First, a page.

ERICA: Exactly. And that is why they have gained popularity. This is because you only pay the same price in four installments.

NIALA: Happy shopping, Erica!

ERICA: Happy shopping, Niala.

NIALA: Okay, it’s actually Giving Tuesday – a day that’s meant to be an antidote to all of that shopping. Brett Shulman is the co-founder and CEO of the fast and casual restaurant chain CAVA. He told me: Philanthropy is how the business presents itself to the communities in which it is located.

BRETT SHULMAN: We have donated over $ 150,000 this year and served over 50,000 free meals to the communities we have opened. We, we are now operating in 160 communities and as you noted it is increasing week by week, to have an impact locally with our food and with our service. We love to talk about our spirit of generosity and, truly in a, in a world with a lot of uncertainty, the ability to come and engage with our team and for our team to deliver a bit of positivity and kindness can have. a very big impact. We like to say that it doesn’t hurt to be nice.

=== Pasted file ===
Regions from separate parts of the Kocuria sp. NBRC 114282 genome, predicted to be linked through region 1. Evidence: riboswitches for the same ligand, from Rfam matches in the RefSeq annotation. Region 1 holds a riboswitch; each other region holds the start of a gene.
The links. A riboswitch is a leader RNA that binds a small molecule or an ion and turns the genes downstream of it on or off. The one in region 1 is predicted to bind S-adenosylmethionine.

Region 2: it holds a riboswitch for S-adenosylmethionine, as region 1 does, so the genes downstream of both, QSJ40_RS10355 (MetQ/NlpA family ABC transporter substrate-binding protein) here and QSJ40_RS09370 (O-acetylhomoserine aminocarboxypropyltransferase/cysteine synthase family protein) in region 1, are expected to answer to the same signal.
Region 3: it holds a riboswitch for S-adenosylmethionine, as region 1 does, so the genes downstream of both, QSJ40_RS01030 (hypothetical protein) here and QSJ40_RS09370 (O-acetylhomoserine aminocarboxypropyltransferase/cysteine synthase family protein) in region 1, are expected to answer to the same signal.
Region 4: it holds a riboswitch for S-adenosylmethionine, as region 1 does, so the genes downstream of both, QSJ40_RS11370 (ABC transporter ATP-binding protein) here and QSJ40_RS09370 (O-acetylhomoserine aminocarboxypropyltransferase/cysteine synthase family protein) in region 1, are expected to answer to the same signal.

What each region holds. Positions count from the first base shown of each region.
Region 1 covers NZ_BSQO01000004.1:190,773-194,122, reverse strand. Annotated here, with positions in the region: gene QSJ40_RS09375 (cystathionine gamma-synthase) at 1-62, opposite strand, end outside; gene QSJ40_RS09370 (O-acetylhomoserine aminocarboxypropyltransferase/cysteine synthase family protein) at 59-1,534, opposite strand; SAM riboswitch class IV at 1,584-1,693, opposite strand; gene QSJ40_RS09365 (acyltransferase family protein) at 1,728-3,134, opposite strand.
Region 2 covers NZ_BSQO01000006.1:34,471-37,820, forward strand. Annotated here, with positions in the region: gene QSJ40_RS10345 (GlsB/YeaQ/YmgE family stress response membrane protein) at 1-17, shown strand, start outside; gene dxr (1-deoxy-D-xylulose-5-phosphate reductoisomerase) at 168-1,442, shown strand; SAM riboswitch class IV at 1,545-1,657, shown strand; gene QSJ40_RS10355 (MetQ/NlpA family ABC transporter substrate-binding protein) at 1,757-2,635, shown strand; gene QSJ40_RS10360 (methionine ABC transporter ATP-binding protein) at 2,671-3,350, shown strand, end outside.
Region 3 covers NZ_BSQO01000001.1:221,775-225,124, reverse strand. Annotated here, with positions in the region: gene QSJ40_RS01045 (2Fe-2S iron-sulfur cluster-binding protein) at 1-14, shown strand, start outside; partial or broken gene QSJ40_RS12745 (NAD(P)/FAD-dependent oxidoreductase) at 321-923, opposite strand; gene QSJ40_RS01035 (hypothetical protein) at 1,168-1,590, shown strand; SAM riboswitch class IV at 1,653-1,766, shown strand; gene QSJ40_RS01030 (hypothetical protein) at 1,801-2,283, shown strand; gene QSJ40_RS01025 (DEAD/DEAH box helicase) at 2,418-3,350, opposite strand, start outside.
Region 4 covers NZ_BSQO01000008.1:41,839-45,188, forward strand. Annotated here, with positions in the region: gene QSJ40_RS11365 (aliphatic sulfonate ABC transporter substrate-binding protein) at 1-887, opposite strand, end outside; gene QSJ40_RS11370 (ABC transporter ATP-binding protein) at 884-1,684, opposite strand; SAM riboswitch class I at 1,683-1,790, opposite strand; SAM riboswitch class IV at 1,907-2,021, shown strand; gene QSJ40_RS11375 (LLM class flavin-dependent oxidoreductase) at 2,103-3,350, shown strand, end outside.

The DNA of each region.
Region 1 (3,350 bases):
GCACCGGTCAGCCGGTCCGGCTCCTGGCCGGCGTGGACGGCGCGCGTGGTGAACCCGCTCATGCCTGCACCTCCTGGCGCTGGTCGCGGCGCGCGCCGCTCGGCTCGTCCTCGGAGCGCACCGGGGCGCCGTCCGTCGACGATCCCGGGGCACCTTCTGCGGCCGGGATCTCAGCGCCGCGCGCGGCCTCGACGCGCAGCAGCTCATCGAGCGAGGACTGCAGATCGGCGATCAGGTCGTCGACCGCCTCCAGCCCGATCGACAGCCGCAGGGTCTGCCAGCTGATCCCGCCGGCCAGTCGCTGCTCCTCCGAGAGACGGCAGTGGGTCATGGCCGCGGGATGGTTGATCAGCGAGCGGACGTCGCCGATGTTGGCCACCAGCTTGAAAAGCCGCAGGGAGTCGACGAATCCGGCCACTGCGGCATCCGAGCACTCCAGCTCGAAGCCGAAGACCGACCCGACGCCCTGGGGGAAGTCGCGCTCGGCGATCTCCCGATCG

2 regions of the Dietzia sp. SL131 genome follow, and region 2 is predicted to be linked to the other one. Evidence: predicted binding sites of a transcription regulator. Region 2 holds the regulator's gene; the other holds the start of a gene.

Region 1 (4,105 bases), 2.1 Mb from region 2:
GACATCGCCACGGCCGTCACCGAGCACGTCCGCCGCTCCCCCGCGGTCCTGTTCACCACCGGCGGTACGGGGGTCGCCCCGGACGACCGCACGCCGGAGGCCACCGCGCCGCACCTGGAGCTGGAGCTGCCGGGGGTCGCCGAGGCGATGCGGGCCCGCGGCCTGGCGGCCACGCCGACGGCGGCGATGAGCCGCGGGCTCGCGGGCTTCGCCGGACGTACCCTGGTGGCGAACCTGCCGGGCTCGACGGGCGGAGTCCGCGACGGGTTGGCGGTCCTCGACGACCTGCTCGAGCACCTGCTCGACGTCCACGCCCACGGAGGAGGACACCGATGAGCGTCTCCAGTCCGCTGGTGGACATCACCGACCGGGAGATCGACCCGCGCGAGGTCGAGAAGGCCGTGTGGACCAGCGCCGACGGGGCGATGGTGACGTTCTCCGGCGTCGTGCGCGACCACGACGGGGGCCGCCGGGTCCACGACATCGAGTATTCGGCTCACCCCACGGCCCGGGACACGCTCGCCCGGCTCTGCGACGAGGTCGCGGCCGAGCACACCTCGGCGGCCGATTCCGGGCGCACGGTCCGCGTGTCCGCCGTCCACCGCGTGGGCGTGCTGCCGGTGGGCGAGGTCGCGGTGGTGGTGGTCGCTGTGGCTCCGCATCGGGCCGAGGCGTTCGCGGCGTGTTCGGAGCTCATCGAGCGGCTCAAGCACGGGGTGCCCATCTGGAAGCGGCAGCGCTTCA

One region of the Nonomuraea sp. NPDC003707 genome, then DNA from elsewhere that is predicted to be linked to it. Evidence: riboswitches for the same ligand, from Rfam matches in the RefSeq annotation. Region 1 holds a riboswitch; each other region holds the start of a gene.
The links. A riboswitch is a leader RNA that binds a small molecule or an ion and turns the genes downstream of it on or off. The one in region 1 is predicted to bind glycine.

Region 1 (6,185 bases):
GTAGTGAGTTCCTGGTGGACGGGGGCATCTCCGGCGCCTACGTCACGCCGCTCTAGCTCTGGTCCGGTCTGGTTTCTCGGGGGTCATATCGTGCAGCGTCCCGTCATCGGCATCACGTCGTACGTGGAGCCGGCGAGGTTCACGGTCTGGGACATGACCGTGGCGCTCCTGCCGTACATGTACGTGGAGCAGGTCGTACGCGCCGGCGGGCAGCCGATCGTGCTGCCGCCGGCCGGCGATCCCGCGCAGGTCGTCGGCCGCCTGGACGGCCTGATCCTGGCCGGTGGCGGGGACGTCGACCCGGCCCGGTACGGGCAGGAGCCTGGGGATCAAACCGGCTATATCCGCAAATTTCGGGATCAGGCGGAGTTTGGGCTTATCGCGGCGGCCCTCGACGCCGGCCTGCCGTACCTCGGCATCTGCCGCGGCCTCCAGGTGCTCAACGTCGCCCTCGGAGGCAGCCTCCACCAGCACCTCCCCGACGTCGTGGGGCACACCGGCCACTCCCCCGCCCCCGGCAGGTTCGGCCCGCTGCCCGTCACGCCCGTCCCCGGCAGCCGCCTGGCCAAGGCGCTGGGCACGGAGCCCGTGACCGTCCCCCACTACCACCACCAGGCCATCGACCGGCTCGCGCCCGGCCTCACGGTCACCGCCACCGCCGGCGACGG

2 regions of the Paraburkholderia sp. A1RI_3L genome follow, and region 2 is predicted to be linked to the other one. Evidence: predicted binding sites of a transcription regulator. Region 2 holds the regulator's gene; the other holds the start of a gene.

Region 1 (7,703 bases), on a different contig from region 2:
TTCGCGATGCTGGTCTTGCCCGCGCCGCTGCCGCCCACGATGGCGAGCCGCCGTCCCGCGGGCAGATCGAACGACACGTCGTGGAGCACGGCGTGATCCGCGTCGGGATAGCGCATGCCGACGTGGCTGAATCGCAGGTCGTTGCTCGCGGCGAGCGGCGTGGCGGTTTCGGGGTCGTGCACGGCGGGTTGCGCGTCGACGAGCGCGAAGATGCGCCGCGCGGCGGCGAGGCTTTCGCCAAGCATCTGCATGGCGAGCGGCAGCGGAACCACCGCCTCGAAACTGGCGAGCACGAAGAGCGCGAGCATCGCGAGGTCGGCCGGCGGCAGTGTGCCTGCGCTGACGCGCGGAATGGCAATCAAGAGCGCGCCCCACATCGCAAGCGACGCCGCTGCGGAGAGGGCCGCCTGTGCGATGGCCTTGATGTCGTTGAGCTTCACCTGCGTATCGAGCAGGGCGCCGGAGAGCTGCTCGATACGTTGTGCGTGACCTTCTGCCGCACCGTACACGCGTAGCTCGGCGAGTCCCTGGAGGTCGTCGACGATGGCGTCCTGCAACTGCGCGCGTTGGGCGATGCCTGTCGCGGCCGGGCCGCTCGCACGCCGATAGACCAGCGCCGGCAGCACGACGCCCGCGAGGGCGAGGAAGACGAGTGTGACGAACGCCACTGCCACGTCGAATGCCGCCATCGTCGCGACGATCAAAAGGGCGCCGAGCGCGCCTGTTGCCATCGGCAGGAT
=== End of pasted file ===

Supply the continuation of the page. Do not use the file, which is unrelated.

NIALA: But it costs, uh, things to be, like you talk about donating food or your employees time, it’s part of your bottom line. How do you assess that cost, especially when you think about how tight the margins are in your industry and how tough the economic conditions are right now?

BRETT: Yes, I don’t think giving should be considered an expense or a tax deduction. To the right? It’s an investment in, in our team, in our guests, in positive emotions, in gratitude, and in relationship building and strengthening those relationships because what you give makes you more.

NIALA: You can hear the whole conversation from an Axios event I’m doing this afternoon for Giving Tuesday. I will tweet the link and include information in our issue notes if you want to go online.

That’s all we have for you today!

I’m Niala Boodhoo – thanks for listening – stay safe and we’ll see you here tomorrow morning.